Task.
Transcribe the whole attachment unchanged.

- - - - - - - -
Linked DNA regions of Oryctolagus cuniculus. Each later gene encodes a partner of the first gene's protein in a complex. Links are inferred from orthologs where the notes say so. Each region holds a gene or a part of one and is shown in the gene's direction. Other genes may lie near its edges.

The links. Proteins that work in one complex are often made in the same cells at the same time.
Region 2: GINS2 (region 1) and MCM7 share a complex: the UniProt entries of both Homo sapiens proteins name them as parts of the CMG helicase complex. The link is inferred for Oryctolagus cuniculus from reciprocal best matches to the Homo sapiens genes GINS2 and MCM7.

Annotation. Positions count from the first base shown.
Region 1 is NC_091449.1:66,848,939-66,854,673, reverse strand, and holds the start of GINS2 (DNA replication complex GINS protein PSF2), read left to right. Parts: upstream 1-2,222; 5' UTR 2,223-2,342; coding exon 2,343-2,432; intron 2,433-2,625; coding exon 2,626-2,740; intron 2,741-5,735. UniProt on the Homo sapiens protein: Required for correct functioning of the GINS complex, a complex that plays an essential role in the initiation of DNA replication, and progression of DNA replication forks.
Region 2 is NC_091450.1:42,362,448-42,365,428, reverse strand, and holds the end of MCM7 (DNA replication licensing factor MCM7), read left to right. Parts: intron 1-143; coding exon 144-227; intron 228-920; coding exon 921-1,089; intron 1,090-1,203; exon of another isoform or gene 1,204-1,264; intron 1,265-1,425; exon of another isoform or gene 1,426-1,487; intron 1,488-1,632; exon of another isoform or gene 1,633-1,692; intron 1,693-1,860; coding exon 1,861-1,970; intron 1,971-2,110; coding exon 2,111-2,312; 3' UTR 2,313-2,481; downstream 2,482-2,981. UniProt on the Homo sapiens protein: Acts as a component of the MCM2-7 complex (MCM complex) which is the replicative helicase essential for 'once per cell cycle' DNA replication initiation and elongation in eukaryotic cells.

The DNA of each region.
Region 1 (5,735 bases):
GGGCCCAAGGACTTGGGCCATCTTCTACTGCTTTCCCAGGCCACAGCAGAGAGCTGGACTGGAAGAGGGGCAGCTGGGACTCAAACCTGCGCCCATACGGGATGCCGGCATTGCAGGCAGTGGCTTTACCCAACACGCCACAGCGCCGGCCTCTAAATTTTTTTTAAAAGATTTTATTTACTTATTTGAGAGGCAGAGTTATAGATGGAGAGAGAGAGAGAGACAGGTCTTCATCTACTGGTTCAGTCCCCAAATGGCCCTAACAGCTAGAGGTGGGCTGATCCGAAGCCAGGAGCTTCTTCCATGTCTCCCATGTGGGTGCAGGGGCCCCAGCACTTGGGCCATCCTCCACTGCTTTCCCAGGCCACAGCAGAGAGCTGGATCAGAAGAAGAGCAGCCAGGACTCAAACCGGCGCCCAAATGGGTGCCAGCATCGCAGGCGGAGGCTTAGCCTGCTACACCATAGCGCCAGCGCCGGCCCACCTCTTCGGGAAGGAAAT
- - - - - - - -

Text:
Linked DNA regions of Oryctolagus cuniculus. Each later gene encodes a partner of the first gene's protein in a complex. Links are inferred from orthologs where the notes say so. Each region holds a gene or a part of one and is shown in the gene's direction. Other genes may lie near its edges.

The links. Proteins that work in one complex are often made in the same cells at the same time.
Region 2: GINS2 (region 1) and MCM7 share a complex: the UniProt entries of both Homo sapiens proteins name them as parts of the CMG helicase complex. The link is inferred for Oryctolagus cuniculus from reciprocal best matches to the Homo sapiens genes GINS2 and MCM7.

Annotation. Positions count from the first base shown.
Region 1 is NC_091449.1:66,848,939-66,854,673, reverse strand, and holds the start of GINS2 (DNA replication complex GINS protein PSF2), read left to right. Parts: upstream 1-2,222; 5' UTR 2,223-2,342; coding exon 2,343-2,432; intron 2,433-2,625; coding exon 2,626-2,740; intron 2,741-5,735. UniProt on the Homo sapiens protein: Required for correct functioning of the GINS complex, a complex that plays an essential role in the initiation of DNA replication, and progression of DNA replication forks.
Region 2 is NC_091450.1:42,362,448-42,365,428, reverse strand, and holds the end of MCM7 (DNA replication licensing factor MCM7), read left to right. Parts: intron 1-143; coding exon 144-227; intron 228-920; coding exon 921-1,089; intron 1,090-1,203; exon of another isoform or gene 1,204-1,264; intron 1,265-1,425; exon of another isoform or gene 1,426-1,487; intron 1,488-1,632; exon of another isoform or gene 1,633-1,692; intron 1,693-1,860; coding exon 1,861-1,970; intron 1,971-2,110; coding exon 2,111-2,312; 3' UTR 2,313-2,481; downstream 2,482-2,981. UniProt on the Homo sapiens protein: Acts as a component of the MCM2-7 complex (MCM complex) which is the replicative helicase essential for 'once per cell cycle' DNA replication initiation and elongation in eukaryotic cells.

The DNA of each region.
Region 1 (5,735 bases):
GGGCCCAAGGACTTGGGCCATCTTCTACTGCTTTCCCAGGCCACAGCAGAGAGCTGGACTGGAAGAGGGGCAGCTGGGACTCAAACCTGCGCCCATACGGGATGCCGGCATTGCAGGCAGTGGCTTTACCCAACACGCCACAGCGCCGGCCTCTAAATTTTTTTTAAAAGATTTTATTTACTTATTTGAGAGGCAGAGTTATAGATGGAGAGAGAGAGAGAGACAGGTCTTCATCTACTGGTTCAGTCCCCAAATGGCCCTAACAGCTAGAGGTGGGCTGATCCGAAGCCAGGAGCTTCTTCCATGTCTCCCATGTGGGTGCAGGGGCCCCAGCACTTGGGCCATCCTCCACTGCTTTCCCAGGCCACAGCAGAGAGCTGGATCAGAAGAAGAGCAGCCAGGACTCAAACCGGCGCCCAAATGGGTGCCAGCATCGCAGGCGGAGGCTTAGCCTGCTACACCATAGCGCCAGCGCCGGCCCACCTCTTCGGGAAGGAAAT